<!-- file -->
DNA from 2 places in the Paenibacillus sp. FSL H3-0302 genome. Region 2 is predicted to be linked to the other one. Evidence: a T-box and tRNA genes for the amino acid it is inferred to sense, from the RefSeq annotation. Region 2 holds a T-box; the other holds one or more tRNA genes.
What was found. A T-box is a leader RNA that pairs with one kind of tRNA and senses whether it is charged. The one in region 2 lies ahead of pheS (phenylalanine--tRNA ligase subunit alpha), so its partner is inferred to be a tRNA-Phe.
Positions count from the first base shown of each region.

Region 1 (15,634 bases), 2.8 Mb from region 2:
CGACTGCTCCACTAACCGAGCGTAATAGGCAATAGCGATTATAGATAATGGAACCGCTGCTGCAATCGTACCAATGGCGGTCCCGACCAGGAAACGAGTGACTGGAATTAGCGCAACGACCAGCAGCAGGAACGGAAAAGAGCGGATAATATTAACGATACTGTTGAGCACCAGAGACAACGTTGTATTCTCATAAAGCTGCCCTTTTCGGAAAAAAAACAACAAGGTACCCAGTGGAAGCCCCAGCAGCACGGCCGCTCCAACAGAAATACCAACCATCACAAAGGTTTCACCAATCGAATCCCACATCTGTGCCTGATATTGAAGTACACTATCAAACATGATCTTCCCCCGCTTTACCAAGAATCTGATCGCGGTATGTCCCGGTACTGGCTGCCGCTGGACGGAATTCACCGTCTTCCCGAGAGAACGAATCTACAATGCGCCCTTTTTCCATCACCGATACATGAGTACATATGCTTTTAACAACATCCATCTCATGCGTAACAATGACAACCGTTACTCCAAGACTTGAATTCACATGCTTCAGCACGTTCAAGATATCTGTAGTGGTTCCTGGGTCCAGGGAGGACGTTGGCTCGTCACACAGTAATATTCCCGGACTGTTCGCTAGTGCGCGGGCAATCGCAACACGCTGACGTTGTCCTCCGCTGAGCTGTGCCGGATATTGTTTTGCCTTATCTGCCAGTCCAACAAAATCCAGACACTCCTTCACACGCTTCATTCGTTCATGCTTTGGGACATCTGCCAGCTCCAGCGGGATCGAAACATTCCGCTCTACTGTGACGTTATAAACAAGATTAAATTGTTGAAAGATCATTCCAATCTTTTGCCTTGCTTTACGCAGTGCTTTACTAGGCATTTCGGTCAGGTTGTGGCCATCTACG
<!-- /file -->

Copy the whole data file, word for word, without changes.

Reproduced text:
DNA from 2 places in the Paenibacillus sp. FSL H3-0302 genome. Region 2 is predicted to be linked to the other one. Evidence: a T-box and tRNA genes for the amino acid it is inferred to sense, from the RefSeq annotation. Region 2 holds a T-box; the other holds one or more tRNA genes.
What was found. A T-box is a leader RNA that pairs with one kind of tRNA and senses whether it is charged. The one in region 2 lies ahead of pheS (phenylalanine--tRNA ligase subunit alpha), so its partner is inferred to be a tRNA-Phe.
Positions count from the first base shown of each region.

Region 1 (15,634 bases), 2.8 Mb from region 2:
CGACTGCTCCACTAACCGAGCGTAATAGGCAATAGCGATTATAGATAATGGAACCGCTGCTGCAATCGTACCAATGGCGGTCCCGACCAGGAAACGAGTGACTGGAATTAGCGCAACGACCAGCAGCAGGAACGGAAAAGAGCGGATAATATTAACGATACTGTTGAGCACCAGAGACAACGTTGTATTCTCATAAAGCTGCCCTTTTCGGAAAAAAAACAACAAGGTACCCAGTGGAAGCCCCAGCAGCACGGCCGCTCCAACAGAAATACCAACCATCACAAAGGTTTCACCAATCGAATCCCACATCTGTGCCTGATATTGAAGTACACTATCAAACATGATCTTCCCCCGCTTTACCAAGAATCTGATCGCGGTATGTCCCGGTACTGGCTGCCGCTGGACGGAATTCACCGTCTTCCCGAGAGAACGAATCTACAATGCGCCCTTTTTCCATCACCGATACATGAGTACATATGCTTTTAACAACATCCATCTCATGCGTAACAATGACAACCGTTACTCCAAGACTTGAATTCACATGCTTCAGCACGTTCAAGATATCTGTAGTGGTTCCTGGGTCCAGGGAGGACGTTGGCTCGTCACACAGTAATATTCCCGGACTGTTCGCTAGTGCGCGGGCAATCGCAACACGCTGACGTTGTCCTCCGCTGAGCTGTGCCGGATATTGTTTTGCCTTATCTGCCAGTCCAACAAAATCCAGACACTCCTTCACACGCTTCATTCGTTCATGCTTTGGGACATCTGCCAGCTCCAGCGGGATCGAAACATTCCGCTCTACTGTGACGTTATAAACAAGATTAAATTGTTGAAAGATCATTCCAATCTTTTGCCTTGCTTTACGCAGTGCTTTACTAGGCATTTCGGTCAGGTTGTGGCCATCTACG